It remains a topic shrouded in shame and silence, but suicide continues to be a leading cause of death for young Australians aged 15 to 24.
The issue of suicide and self-harm was also a major part of the National Children's Commissioner's report for 2014 with public submissions on the issue made available to the public.
A total of 140 submissions many of them anonymous personal stories of loss, grief and hope were mixed in with submissions from those working on the frontline of mental health.
In an anonymous submission a young woman born in Hong Kong shared her story about her recovery from self-harm.
"The first time I hurt myself was around aged 10. Cutting was very common among my peers at school and in my culture. I grew up without a father. And my mother was constantly absent from my life because she was away working 6 days a week. I only got to see her once a week on Sundays."
She said psychological abuse by her mother triggered her self-harming behaviour.
"But she was abusive and constantly made me feel worthless, unloved and dirty. She never touched me and when she did by accident she would quickly wash her hands and stare at me with disgust."
The young woman attempted suicide on numerous occasions in Hong Kong, but life stabilised after she migrated to Australia on her own at the age of 19.
Hers was one of many personal stories sent to the Australian Human Rights Commission as part of a public consultation process into self-harm and suicide amongst young people in Australia.
The report found that while suicide continues to be a leading cause of death for young Australians aged between 15 and 24, there was evidence things were improving.
Dr Philip Hazell is a Professor of Child and Adolescent Psychiatry with the Sydney Medical School at the University of Sydney.
"The death rate for suicide among young people has been trending downward rather than upward. That's the good news. The very bad news is that our young Indigenous people are seriously over represented in the death statistics for suicide."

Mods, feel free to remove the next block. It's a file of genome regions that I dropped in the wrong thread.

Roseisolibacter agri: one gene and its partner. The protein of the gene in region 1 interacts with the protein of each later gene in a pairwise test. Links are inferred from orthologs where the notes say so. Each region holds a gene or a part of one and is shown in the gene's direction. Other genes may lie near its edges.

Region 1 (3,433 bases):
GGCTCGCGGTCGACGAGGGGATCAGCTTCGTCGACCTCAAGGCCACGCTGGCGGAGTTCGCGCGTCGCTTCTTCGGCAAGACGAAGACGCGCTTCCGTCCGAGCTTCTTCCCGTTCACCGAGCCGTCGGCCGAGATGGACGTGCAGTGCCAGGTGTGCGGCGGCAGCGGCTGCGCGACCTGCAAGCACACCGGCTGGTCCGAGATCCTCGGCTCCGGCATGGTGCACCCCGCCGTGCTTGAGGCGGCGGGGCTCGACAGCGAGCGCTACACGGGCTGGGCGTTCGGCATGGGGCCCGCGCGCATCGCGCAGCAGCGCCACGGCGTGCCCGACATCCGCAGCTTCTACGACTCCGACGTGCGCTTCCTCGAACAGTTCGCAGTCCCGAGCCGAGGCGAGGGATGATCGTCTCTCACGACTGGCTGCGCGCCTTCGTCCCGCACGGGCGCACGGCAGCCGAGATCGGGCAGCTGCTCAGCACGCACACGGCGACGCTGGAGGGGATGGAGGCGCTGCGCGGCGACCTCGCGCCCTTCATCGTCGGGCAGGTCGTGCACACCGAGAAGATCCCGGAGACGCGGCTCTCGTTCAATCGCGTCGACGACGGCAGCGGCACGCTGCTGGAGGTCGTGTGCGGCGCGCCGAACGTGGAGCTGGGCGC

Dr Hazell said most young people who died had a complex set of mental health, social and substance abuse problems. Most had problems with the mental health and welfare services in the year prior to their death.
He said the deaths didn't mean the system wasn't working.
"Now the glass half empty view of that is that we're failing these people and that the systems aren't working. Actually I don't think that's the appropriate and correct interpretation. Actually I think the systems are working very well. But there are still situations where we need to work better. We need to be smarter to be able to capture and recognise those kids particularly those who are in the escalating category."
The Commissioner's report showed along with Indigenous kids who are five times more likely to die as a result of self-harm, another risk factor was being same-sex attracted and transgender.
Atari Metcalf was one of the authors of a submission to the inquiry by the gay and lesbian support group, Twenty10, and the University of Western Sydney.
He said more research was needed into why transgender and same sex attracted young people for example were more vulnerable.
"We see significant disparities. That data that we have available which is fairly recent that research has identified that 62 per cent of young people who are for example transgender had thought about self-harm, and 62 per cent had actually harmed themselves. And a further 64 per cent had thought about suicide, which compares to much lower numbers in terms of the general community."
The report also highlighted some of the support services available for kids in need including Kids Helpline, a free confidential, telephone and online counselling service for young people aged up to 25.
The CEO of Kids Helpline Tracey Adams said from January 2004 until September 2014 more than three-million contacts were made to the service.
While the figure was of concern, Tracey Adams said it also indicated younger people were getting better at seeking help.
"We want young people to seek help earlier rather than later. It's fine to help seek. Let's get a culture where this becomes the norm. Not leaving people to get into really serious critical areas where they are even considering taking their own life."
If you are distressed, support is available by calling Lifeline Australia on 13 11 14.